Ahmedabad/New Delhi: Indian cigarette and beedi makers including ITC Ltd, the country’s biggest tobacco company, have halted production over a health ministry order that every pack they sell should carry a stark image of mouth cancer as a deterrent to smokers
The dispute has put at risk the livelihood of millions of workers who roll beedis in the country, according to the industry.
The order, specifying that smoking forms of tobacco carry images of a cancer-affected mouth with the warning “smoking kills” and “tobacco causes mouth cancer”, came into force on Wednesday, said the health ministry. A copy of the notification was posted on the ministry’s website.
Until now, makers of tobacco products have been carrying an image purported to be that of cancer-ridden lungs with the warning that “smoking kills” and “tobacco causes cancer” without specifying the form of cancer that smokers risked. The health ministry thinks a pictorial warning of mouth cancer can be a tougher deterrent.
India had nearly 70,000 diagnosed cases of cancers of the mouth in 2008, the highest in the world, according to statistics compiled by the World Health Organization’s International Agency for Research on Cancer, Bloomberg reported on Tuesday.
“We halted production indefinitely yesterday,” said Udayan Lal, director of the Tobacco Institute of India, an industry body. “We have sought a clarification from the health ministry.”
A spokesman for ITC confirmed that India’s biggest cigarette maker had stopped production over the order. ITC sold 84 billion sticks in fiscal 2010, reversing a 3% decline in the previous year. In value terms, the company saw a 14% rise in cigarette sales to Rs17,278 crore.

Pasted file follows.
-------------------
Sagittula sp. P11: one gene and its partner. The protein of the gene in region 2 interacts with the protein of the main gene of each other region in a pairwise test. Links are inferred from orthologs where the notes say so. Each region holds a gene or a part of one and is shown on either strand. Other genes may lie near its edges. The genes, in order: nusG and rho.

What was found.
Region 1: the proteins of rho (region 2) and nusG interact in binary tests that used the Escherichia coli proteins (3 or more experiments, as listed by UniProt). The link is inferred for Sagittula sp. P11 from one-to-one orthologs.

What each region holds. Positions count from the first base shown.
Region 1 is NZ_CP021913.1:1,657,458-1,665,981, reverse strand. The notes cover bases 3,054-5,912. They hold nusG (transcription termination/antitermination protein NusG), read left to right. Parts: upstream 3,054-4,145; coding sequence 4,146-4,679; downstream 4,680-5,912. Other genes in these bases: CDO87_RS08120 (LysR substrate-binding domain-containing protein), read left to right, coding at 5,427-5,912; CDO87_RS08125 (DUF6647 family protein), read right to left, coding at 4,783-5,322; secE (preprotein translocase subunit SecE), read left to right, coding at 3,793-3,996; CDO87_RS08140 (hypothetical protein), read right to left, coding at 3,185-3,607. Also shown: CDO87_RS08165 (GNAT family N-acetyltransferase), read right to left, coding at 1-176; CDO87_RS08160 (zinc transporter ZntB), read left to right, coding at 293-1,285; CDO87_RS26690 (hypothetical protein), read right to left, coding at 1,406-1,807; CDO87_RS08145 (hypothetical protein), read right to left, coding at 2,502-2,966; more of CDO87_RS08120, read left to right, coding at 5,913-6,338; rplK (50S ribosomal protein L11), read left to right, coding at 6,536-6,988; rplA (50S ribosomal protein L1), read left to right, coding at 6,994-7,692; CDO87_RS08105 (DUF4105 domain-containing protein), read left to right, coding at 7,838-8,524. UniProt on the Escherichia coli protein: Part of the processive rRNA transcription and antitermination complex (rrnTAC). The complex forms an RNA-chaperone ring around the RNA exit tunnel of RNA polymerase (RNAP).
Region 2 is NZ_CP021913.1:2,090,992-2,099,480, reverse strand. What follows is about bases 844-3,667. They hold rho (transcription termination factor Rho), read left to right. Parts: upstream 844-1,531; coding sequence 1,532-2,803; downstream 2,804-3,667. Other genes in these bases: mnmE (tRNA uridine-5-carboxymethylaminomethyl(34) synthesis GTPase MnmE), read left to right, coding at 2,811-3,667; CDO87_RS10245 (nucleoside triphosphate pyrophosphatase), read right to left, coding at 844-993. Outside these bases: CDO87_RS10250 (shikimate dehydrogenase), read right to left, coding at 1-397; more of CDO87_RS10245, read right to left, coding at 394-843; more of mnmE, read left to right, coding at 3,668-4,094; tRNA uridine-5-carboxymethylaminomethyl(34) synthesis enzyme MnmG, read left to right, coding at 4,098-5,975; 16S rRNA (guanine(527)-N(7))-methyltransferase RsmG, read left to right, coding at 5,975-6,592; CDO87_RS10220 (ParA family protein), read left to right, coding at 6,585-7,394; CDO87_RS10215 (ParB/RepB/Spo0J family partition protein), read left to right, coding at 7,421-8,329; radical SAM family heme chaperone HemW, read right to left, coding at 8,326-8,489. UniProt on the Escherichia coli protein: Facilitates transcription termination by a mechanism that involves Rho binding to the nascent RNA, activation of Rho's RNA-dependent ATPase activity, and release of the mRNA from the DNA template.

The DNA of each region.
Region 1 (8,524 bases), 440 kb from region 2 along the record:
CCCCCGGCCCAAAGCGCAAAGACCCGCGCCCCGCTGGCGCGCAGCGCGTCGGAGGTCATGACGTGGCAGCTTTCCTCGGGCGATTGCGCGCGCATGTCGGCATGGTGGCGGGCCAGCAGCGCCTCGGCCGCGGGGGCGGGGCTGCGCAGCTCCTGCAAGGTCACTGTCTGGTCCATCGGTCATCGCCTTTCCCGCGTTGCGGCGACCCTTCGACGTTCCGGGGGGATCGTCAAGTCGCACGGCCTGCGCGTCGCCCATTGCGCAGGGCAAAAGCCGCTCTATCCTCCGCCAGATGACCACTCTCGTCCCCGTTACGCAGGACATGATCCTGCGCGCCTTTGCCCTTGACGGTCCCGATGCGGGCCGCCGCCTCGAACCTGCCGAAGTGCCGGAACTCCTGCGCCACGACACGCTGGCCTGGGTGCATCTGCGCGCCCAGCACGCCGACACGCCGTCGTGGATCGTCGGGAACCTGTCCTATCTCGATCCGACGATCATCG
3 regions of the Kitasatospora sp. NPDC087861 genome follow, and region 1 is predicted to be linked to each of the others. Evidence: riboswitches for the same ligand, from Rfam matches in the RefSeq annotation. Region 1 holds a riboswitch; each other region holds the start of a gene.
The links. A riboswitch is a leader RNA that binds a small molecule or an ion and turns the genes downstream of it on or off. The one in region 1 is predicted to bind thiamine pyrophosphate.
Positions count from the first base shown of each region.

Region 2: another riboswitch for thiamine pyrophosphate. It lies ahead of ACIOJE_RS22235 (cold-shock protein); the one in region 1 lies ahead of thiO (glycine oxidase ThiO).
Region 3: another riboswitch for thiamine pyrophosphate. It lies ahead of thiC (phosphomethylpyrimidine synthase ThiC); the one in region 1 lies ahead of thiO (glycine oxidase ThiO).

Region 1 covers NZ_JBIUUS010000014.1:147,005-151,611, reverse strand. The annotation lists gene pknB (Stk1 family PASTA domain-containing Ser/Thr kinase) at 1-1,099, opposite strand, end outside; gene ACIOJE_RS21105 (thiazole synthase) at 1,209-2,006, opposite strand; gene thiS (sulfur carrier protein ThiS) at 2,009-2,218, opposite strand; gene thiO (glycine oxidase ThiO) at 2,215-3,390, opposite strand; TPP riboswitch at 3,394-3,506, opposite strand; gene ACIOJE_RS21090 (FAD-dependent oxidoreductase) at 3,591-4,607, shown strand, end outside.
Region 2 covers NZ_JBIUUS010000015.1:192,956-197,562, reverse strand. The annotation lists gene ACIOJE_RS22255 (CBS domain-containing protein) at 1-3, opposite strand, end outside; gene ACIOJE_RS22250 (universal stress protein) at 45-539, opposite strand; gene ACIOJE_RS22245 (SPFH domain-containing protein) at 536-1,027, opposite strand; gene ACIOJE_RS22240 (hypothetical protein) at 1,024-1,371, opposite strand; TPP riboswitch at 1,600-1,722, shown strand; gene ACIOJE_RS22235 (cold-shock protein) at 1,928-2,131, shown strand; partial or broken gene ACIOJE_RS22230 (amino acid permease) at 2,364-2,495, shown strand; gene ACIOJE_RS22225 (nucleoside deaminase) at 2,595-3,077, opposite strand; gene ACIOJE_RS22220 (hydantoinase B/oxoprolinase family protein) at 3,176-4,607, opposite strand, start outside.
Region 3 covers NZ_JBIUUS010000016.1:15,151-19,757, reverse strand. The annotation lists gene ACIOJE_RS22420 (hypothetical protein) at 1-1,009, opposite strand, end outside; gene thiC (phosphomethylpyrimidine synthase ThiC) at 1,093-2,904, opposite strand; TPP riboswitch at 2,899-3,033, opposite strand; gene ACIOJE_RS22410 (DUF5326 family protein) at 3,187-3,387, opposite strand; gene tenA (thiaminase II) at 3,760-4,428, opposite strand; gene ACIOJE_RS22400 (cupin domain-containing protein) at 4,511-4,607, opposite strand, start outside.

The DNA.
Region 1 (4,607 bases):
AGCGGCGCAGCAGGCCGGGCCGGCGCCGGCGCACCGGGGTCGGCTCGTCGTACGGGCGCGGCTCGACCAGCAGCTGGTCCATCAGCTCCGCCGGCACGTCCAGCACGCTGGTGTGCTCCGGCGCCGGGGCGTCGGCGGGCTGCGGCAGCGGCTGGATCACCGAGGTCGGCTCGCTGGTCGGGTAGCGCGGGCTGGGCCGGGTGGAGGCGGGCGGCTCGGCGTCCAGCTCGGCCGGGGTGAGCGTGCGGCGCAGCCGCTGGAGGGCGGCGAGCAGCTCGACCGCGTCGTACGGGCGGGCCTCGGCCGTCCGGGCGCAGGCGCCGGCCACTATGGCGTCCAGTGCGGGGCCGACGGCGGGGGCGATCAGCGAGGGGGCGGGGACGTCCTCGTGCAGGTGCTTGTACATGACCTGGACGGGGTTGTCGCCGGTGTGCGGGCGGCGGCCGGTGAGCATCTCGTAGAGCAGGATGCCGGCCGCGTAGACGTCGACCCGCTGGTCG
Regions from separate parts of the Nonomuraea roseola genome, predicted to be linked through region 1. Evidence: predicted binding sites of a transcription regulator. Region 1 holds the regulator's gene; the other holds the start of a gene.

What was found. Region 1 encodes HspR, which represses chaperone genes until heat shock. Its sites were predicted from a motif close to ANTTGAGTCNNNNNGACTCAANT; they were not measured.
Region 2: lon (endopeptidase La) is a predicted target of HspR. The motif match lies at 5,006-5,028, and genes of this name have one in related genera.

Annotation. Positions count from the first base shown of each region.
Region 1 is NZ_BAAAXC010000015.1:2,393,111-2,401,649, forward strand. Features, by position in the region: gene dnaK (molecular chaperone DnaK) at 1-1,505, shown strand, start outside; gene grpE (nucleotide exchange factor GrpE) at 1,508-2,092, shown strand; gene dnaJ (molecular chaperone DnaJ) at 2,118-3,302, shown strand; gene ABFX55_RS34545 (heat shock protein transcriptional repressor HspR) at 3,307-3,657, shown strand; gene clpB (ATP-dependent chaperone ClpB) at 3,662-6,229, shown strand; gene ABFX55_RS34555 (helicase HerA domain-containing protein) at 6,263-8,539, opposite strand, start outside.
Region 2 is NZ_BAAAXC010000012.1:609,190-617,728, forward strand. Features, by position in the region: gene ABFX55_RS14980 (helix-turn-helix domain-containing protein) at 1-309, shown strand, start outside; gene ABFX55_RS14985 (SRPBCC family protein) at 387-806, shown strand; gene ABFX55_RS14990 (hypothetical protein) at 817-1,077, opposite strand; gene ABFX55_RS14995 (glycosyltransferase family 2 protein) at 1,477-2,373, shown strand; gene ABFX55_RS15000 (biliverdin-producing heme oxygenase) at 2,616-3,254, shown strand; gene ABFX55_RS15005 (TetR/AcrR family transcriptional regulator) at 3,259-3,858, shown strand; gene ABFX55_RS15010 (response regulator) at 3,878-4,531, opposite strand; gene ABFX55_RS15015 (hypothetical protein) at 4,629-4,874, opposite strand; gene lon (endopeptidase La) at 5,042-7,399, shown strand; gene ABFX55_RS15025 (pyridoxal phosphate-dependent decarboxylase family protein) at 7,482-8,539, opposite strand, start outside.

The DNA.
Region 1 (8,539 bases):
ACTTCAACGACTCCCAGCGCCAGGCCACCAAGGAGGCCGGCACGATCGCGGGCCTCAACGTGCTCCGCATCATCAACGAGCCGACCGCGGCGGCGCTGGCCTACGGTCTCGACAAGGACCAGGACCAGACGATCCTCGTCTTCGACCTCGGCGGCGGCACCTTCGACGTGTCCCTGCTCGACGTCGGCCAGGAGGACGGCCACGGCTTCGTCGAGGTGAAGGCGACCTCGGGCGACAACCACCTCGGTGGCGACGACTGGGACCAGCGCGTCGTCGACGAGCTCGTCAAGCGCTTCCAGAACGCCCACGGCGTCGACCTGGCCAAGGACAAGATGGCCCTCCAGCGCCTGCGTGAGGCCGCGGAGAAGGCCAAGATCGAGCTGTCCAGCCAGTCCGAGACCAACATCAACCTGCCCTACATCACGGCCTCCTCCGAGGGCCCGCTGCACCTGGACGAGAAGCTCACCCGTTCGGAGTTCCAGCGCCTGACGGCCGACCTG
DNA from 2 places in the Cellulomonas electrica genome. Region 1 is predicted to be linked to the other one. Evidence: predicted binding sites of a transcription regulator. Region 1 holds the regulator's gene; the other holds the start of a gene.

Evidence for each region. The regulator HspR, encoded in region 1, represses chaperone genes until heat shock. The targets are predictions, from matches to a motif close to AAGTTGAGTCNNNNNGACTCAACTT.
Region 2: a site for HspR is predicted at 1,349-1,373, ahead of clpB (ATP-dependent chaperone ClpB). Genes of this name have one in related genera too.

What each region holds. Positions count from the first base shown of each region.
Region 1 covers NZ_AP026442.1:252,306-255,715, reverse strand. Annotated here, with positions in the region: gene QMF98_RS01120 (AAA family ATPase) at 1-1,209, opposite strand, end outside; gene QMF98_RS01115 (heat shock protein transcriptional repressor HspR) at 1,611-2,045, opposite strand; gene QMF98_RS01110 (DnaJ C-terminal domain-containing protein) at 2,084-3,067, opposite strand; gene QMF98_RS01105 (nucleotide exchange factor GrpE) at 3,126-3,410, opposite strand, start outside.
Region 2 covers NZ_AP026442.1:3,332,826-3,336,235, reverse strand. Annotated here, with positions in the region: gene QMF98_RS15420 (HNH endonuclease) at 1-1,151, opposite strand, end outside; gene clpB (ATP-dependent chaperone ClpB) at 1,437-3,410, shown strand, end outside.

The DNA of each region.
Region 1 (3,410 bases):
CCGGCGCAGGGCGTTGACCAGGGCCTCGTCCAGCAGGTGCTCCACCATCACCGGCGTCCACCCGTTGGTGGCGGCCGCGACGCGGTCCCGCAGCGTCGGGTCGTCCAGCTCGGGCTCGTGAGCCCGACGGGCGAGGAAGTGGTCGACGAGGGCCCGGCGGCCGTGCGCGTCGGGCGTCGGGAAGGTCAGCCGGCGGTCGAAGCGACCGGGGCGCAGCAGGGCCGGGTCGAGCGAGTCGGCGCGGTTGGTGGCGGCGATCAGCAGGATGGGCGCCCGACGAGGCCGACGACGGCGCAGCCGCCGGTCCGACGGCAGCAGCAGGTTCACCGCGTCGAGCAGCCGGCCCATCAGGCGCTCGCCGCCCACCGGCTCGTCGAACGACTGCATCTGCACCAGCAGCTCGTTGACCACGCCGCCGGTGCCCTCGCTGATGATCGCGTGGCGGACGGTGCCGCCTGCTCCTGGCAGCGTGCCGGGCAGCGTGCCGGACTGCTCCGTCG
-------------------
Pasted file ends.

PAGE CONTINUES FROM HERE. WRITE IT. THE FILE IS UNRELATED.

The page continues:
Around 150,000 workers from 450 beedi factories in West Bengal and Andhra Pradesh have been left jobless since Wednesday because of the central government’s notification on the graphic health warnings, according to the All India Bidi Industry Federation.
If the ambiguity continues, more than seven million workers employed by 1,000 beedi factories across the country will lose their livelihood, according to the association.
“As prescribed by a group of ministers (GoM) in the central government, Indian beedi industry was printing the pictorial health warnings on beedi packs,” said Rajnikant Patel, president of the federation, who is based in Ahmedabad.
He said the GoM had not withdrawn the pictorial warnings it had suggested earlier while the health ministry has notified that products that do not carry the mouth cancer image and warning cannot be sold.
“We are going to the health ministry tomorrow (Friday) and will try to meet the minister for health Ghulam Nabi Azad and request him to come out with a clear stand,” said M.A. Rahman, a member of the All India Bidi Industry Federation and general manager of Kolkata-based Pataka Industries (Pvt.) Ltd, which manufactures and supplies beedis in most of northern India.